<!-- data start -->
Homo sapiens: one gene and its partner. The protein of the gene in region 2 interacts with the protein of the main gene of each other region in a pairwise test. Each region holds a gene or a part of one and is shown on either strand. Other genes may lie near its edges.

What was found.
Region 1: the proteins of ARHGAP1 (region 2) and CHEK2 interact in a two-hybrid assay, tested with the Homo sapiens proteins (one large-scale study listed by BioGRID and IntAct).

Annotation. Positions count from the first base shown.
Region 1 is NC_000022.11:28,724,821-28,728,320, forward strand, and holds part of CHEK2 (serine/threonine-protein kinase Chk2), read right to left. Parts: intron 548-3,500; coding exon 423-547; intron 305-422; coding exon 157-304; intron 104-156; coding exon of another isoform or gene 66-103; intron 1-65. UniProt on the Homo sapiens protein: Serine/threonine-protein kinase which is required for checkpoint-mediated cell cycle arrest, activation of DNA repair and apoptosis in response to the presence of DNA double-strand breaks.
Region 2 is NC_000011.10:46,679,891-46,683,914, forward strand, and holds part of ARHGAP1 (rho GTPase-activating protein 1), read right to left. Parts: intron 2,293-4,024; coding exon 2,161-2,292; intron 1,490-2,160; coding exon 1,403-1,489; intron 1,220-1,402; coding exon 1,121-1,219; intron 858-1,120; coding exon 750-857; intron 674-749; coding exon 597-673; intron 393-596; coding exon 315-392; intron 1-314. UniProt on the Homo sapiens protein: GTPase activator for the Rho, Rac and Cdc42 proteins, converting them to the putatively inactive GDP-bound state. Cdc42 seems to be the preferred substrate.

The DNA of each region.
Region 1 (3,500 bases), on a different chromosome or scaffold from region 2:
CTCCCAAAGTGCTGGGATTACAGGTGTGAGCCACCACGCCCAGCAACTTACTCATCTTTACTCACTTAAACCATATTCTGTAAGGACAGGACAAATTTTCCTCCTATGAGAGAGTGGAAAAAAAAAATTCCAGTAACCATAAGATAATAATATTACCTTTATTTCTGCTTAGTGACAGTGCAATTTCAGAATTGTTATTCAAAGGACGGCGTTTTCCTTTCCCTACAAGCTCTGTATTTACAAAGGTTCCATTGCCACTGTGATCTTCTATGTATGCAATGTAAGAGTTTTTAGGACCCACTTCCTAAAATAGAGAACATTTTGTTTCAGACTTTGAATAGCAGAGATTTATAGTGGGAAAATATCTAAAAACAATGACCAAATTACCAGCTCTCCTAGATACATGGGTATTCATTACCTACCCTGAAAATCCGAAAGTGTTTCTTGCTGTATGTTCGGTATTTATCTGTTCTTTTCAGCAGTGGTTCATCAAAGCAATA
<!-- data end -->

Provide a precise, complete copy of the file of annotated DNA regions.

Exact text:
Homo sapiens: one gene and its partner. The protein of the gene in region 2 interacts with the protein of the main gene of each other region in a pairwise test. Each region holds a gene or a part of one and is shown on either strand. Other genes may lie near its edges.

What was found.
Region 1: the proteins of ARHGAP1 (region 2) and CHEK2 interact in a two-hybrid assay, tested with the Homo sapiens proteins (one large-scale study listed by BioGRID and IntAct).

Annotation. Positions count from the first base shown.
Region 1 is NC_000022.11:28,724,821-28,728,320, forward strand, and holds part of CHEK2 (serine/threonine-protein kinase Chk2), read right to left. Parts: intron 548-3,500; coding exon 423-547; intron 305-422; coding exon 157-304; intron 104-156; coding exon of another isoform or gene 66-103; intron 1-65. UniProt on the Homo sapiens protein: Serine/threonine-protein kinase which is required for checkpoint-mediated cell cycle arrest, activation of DNA repair and apoptosis in response to the presence of DNA double-strand breaks.
Region 2 is NC_000011.10:46,679,891-46,683,914, forward strand, and holds part of ARHGAP1 (rho GTPase-activating protein 1), read right to left. Parts: intron 2,293-4,024; coding exon 2,161-2,292; intron 1,490-2,160; coding exon 1,403-1,489; intron 1,220-1,402; coding exon 1,121-1,219; intron 858-1,120; coding exon 750-857; intron 674-749; coding exon 597-673; intron 393-596; coding exon 315-392; intron 1-314. UniProt on the Homo sapiens protein: GTPase activator for the Rho, Rac and Cdc42 proteins, converting them to the putatively inactive GDP-bound state. Cdc42 seems to be the preferred substrate.

The DNA of each region.
Region 1 (3,500 bases), on a different chromosome or scaffold from region 2:
CTCCCAAAGTGCTGGGATTACAGGTGTGAGCCACCACGCCCAGCAACTTACTCATCTTTACTCACTTAAACCATATTCTGTAAGGACAGGACAAATTTTCCTCCTATGAGAGAGTGGAAAAAAAAAATTCCAGTAACCATAAGATAATAATATTACCTTTATTTCTGCTTAGTGACAGTGCAATTTCAGAATTGTTATTCAAAGGACGGCGTTTTCCTTTCCCTACAAGCTCTGTATTTACAAAGGTTCCATTGCCACTGTGATCTTCTATGTATGCAATGTAAGAGTTTTTAGGACCCACTTCCTAAAATAGAGAACATTTTGTTTCAGACTTTGAATAGCAGAGATTTATAGTGGGAAAATATCTAAAAACAATGACCAAATTACCAGCTCTCCTAGATACATGGGTATTCATTACCTACCCTGAAAATCCGAAAGTGTTTCTTGCTGTATGTTCGGTATTTATCTGTTCTTTTCAGCAGTGGTTCATCAAAGCAATA